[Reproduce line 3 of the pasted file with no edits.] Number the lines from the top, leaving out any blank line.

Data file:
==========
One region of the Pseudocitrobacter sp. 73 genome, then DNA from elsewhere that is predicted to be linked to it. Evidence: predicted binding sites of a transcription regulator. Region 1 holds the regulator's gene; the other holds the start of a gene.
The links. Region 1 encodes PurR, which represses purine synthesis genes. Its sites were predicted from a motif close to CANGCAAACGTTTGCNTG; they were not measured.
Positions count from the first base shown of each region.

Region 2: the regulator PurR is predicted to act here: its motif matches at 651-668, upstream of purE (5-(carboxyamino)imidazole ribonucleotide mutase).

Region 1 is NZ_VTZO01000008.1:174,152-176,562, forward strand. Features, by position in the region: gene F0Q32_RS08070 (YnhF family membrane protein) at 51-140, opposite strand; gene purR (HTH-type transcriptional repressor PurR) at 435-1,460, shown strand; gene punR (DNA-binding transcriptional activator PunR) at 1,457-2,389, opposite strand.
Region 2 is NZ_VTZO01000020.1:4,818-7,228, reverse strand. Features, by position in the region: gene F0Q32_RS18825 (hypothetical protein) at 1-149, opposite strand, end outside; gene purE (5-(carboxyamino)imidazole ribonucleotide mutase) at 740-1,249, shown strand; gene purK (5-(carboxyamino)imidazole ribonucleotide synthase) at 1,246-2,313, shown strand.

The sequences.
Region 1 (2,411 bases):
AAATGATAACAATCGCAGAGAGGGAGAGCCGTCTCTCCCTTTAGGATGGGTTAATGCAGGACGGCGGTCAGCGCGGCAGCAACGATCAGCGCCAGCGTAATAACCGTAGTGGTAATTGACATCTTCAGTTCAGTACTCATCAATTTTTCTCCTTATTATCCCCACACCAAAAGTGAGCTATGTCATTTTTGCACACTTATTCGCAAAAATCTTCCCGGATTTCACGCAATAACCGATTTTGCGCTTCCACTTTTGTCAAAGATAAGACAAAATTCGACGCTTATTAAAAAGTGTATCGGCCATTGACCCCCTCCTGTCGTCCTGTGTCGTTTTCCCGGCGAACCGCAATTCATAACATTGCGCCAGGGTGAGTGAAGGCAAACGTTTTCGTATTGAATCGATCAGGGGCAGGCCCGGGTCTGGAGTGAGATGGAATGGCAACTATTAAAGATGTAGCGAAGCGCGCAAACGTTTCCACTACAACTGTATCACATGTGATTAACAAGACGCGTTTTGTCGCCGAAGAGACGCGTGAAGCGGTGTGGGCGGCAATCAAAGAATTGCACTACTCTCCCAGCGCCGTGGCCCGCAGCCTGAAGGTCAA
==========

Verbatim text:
Positions count from the first base shown of each region.